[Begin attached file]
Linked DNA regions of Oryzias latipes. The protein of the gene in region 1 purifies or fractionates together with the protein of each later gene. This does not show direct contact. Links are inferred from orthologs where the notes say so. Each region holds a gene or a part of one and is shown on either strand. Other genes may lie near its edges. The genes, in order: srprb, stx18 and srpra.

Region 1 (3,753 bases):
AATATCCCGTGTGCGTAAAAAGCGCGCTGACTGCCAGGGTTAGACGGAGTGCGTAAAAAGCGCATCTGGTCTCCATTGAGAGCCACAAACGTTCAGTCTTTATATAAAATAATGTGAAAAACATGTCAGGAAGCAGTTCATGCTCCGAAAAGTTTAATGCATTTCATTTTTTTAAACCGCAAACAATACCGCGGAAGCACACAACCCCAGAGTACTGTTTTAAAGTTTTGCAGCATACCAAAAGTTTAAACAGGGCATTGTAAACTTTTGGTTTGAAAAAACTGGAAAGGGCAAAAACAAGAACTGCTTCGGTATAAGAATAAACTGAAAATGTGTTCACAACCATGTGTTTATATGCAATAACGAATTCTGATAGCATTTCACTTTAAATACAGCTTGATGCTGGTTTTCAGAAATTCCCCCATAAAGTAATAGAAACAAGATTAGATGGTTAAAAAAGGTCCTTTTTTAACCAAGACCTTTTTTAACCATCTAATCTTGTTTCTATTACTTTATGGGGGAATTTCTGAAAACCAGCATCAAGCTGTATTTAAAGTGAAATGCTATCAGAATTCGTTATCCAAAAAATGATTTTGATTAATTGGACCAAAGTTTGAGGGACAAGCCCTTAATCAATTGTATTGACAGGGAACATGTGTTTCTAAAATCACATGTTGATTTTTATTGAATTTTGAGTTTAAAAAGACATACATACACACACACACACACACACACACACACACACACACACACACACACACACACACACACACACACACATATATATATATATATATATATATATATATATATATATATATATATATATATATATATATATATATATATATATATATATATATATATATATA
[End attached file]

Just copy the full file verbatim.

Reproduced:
Linked DNA regions of Oryzias latipes. The protein of the gene in region 1 purifies or fractionates together with the protein of each later gene. This does not show direct contact. Links are inferred from orthologs where the notes say so. Each region holds a gene or a part of one and is shown on either strand. Other genes may lie near its edges. The genes, in order: srprb, stx18 and srpra.

Region 1 (3,753 bases):
AATATCCCGTGTGCGTAAAAAGCGCGCTGACTGCCAGGGTTAGACGGAGTGCGTAAAAAGCGCATCTGGTCTCCATTGAGAGCCACAAACGTTCAGTCTTTATATAAAATAATGTGAAAAACATGTCAGGAAGCAGTTCATGCTCCGAAAAGTTTAATGCATTTCATTTTTTTAAACCGCAAACAATACCGCGGAAGCACACAACCCCAGAGTACTGTTTTAAAGTTTTGCAGCATACCAAAAGTTTAAACAGGGCATTGTAAACTTTTGGTTTGAAAAAACTGGAAAGGGCAAAAACAAGAACTGCTTCGGTATAAGAATAAACTGAAAATGTGTTCACAACCATGTGTTTATATGCAATAACGAATTCTGATAGCATTTCACTTTAAATACAGCTTGATGCTGGTTTTCAGAAATTCCCCCATAAAGTAATAGAAACAAGATTAGATGGTTAAAAAAGGTCCTTTTTTAACCAAGACCTTTTTTAACCATCTAATCTTGTTTCTATTACTTTATGGGGGAATTTCTGAAAACCAGCATCAAGCTGTATTTAAAGTGAAATGCTATCAGAATTCGTTATCCAAAAAATGATTTTGATTAATTGGACCAAAGTTTGAGGGACAAGCCCTTAATCAATTGTATTGACAGGGAACATGTGTTTCTAAAATCACATGTTGATTTTTATTGAATTTTGAGTTTAAAAAGACATACATACACACACACACACACACACACACACACACACACACACACACACACACACACACACACACACACACATATATATATATATATATATATATATATATATATATATATATATATATATATATATATATATATATATATATATATATATATATATATATATA